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Old 01-08-2015, 02:45 AM   #1
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Slowing down a capacitor speed controlled ceiling fan


Hi everyone,

This is my first post, hopefully it makes sense and someone can help me out.

I have a capacitor speed controlled ceiling fan in my bedroom that came with a 3 speed wall mount controller. I'm not using that speed controller because I bought a 3rd party remote so that I can turn it on/off while in bed and set a timer. It works fine.

The problem is, the fan on the slowest setting is still much too fast to sleep under.

I have the same fan in the lounge room that I am using the 3 speed wall controller that came with it, and when the 3 speed controller is set to slow the fan spins slower than the bedroom fan.

I'd like to get the bedroom fan to spin at the same low speed. Can I put the 3 speed controller between the remote controller and the fan? That way I can permanently set the 3 speed controller to LOW and power on/off with the remote. The fastest speed the fan spins at will be like the LOW of the lounge room fan, then I can use the remote controller can slow it down further.

Anyway, the reason I'm posing here is because I'm not an electrician (I will get one to install it) so I don't know what is OK and what is dangerous, so wanted to know if there are any issues with doing this? I don't want any fires or burn out the fan motor.

Thanks in advance
Andrew
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Old 01-08-2015, 06:44 AM   #2
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[QUOTE=GiJOr33;1587857]Hi everyone,

This is my first post, hopefully it makes sense and someone can help me out.

I have a capacitor speed controlled ceiling fan in my bedroom that came with a 3 speed wall mount controller. I'm not using that speed controller because I bought a 3rd party remote so that I can turn it on/off while in bed and set a timer. It works fine.

The problem is, the fan on the slowest setting is still much too fast to sleep under.

I have the same fan in the lounge room that I am using the 3 speed wall controller that came with it, and when the 3 speed controller is set to slow the fan spins slower than the bedroom fan.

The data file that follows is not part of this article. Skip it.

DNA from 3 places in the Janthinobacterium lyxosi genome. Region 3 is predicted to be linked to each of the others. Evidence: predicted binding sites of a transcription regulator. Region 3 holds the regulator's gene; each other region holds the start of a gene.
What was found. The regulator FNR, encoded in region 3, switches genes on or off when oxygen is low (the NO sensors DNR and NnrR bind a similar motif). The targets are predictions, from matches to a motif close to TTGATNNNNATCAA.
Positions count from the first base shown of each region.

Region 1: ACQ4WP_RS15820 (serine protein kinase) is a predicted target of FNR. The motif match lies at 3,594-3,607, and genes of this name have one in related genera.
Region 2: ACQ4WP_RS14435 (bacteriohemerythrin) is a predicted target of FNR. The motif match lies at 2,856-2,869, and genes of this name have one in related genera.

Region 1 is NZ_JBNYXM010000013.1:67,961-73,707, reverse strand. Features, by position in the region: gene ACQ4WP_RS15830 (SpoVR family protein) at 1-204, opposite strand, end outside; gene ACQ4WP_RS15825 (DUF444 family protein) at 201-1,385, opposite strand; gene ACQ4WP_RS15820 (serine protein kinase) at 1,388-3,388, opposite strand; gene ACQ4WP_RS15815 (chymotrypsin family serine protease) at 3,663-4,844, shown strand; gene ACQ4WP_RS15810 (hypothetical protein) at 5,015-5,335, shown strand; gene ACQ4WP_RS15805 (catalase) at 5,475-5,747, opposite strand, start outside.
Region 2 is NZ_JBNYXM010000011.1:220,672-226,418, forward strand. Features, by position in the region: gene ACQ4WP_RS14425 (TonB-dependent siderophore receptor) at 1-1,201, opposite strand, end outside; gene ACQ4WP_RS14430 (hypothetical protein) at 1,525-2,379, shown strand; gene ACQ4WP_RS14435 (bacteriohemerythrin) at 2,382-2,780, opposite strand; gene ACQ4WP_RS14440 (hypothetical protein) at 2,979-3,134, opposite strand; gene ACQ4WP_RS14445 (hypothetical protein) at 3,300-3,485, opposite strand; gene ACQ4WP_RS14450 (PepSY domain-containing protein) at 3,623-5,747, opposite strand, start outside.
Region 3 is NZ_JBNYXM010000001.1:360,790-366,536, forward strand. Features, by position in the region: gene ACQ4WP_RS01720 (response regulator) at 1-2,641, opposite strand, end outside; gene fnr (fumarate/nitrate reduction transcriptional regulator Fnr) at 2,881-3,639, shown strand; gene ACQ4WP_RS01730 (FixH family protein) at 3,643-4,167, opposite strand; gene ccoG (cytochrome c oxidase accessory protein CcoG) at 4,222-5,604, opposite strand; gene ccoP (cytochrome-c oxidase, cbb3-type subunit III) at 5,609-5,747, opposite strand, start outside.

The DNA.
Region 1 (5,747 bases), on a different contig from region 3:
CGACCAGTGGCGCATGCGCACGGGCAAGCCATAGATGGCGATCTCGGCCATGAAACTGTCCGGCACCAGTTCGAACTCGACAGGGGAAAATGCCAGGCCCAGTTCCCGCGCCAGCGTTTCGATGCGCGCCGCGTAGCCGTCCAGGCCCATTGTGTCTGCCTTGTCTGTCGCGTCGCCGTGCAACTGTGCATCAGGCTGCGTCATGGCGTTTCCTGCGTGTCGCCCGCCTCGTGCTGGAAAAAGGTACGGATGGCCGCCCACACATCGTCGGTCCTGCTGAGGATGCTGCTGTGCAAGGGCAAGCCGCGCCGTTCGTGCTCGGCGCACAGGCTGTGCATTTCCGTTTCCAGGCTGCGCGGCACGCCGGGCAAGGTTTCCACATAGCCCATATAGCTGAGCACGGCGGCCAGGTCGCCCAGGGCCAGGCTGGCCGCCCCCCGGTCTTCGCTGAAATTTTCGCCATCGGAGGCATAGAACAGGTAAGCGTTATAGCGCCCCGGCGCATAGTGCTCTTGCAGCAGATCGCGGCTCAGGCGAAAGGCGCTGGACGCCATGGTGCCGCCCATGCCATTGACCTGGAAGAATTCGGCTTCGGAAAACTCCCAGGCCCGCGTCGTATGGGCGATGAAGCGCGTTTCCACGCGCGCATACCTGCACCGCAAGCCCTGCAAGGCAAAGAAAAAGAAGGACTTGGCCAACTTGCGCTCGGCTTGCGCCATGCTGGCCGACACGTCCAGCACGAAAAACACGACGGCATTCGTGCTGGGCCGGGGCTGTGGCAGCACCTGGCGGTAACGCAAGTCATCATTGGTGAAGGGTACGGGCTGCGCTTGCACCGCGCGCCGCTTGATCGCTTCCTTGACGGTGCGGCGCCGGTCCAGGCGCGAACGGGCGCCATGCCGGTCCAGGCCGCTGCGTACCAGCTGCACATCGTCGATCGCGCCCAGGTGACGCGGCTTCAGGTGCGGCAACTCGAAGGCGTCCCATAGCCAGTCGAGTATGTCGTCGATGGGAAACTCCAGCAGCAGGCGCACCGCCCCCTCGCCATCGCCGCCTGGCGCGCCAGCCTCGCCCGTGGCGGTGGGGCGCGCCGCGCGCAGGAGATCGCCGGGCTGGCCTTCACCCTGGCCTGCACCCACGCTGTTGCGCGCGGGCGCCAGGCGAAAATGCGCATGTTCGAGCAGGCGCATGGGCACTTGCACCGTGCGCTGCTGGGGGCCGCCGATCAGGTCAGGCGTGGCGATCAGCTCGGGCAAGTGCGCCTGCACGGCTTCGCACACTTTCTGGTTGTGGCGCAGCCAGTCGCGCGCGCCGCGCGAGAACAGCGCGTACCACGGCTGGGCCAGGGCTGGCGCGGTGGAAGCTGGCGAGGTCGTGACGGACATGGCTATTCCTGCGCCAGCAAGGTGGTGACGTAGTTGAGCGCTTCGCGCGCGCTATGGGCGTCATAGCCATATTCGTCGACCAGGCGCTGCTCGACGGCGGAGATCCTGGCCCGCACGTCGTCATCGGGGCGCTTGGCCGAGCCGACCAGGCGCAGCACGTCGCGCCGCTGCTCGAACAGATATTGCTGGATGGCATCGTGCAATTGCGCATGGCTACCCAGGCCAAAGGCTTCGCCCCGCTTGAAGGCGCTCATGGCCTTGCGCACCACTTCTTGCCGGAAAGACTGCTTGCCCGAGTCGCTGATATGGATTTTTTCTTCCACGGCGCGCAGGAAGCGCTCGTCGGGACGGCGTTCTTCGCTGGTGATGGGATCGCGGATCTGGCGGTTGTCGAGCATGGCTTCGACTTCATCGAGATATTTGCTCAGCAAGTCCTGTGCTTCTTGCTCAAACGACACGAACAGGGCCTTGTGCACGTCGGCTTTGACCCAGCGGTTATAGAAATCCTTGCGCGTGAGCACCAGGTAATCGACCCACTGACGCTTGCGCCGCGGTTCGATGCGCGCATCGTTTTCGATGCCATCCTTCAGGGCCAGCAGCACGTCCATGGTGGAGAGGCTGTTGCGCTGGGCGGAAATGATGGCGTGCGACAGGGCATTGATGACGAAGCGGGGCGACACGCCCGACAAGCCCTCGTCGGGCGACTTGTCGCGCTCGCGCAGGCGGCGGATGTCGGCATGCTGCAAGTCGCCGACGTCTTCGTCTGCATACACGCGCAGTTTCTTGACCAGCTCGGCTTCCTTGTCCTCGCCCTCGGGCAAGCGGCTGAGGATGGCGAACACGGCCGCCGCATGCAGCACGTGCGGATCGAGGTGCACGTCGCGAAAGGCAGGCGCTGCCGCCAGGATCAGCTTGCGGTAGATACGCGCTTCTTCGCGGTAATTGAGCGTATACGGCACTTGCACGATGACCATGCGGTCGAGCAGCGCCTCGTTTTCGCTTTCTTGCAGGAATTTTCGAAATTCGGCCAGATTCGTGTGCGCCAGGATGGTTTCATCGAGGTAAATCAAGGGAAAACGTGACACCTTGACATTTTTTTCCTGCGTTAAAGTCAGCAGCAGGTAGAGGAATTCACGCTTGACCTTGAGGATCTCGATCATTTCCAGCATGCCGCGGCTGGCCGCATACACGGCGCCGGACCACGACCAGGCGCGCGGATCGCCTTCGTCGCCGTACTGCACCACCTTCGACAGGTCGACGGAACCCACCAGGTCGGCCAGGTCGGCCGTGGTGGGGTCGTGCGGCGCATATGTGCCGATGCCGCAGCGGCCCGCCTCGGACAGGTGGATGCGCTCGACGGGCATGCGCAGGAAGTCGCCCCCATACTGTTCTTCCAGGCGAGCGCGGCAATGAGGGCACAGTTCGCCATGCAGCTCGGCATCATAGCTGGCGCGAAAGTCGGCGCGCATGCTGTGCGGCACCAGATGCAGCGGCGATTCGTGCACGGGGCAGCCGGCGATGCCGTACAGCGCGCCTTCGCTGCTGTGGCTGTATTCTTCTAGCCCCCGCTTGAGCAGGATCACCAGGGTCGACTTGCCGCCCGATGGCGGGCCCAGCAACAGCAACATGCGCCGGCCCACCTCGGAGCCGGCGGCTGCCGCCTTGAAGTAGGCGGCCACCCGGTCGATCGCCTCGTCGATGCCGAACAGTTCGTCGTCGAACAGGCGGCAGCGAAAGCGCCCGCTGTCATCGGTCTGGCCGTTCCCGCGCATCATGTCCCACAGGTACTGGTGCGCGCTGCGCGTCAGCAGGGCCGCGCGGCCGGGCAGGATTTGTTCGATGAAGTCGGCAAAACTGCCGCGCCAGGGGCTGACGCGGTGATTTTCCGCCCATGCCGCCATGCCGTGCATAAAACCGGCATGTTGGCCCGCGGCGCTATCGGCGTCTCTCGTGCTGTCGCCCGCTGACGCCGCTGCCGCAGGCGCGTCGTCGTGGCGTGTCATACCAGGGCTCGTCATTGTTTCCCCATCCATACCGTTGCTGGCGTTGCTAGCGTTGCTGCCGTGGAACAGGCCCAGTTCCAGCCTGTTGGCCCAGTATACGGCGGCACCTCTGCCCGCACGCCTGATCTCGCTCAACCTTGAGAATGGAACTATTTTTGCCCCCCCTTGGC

I'd like to get the bedroom fan to spin at the same low speed. Can I put the 3 speed controller between the remote controller and the fan? That way I can permanently set the 3 speed controller to LOW and power on/off with the remote. The fastest speed the fan spins at will be like the LOW of the lounge room fan, then I can use the remote controller can slow it down further.

Anyway, the reason I'm posing here is because I'm not an electrician (I will get one to install it) so I don't know what is OK and what is dangerous, so wanted to know if there are any issues with doing this? I don't want any fires or burn out the fan motor.


*The best place to get an answer to this question is from the fan manufacturer. One thing you could try if you have pull chains on the fan. Set the fan speed using the pull chain to the low or medium speed instead of the high speed as recommended by the manufacturer.

When customers have called me about the same problem, I have suggested that instead of having the fan blow down that they reverse the direction and have the fan blow up. That way you still get the air mixed, but you don't feel the breeze.
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Old 01-08-2015, 04:48 PM   #3
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If the fans pull chain is just an on/off switch?
Then you can put in an electronic type speed control
adjust it to the required speed and then just leave it
and then use the pull chain for off and on !


Is the pull chain a straight on/off ?
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Old 01-08-2015, 05:00 PM   #4
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Have you tried the fan on reverse? If you are like me, you like the feeling of 'some' air movement, but not a lot.

On reverse, especially in winter, it does a great job of moving the warm air on the ceiling down.

A little background on capacitor based speed controls.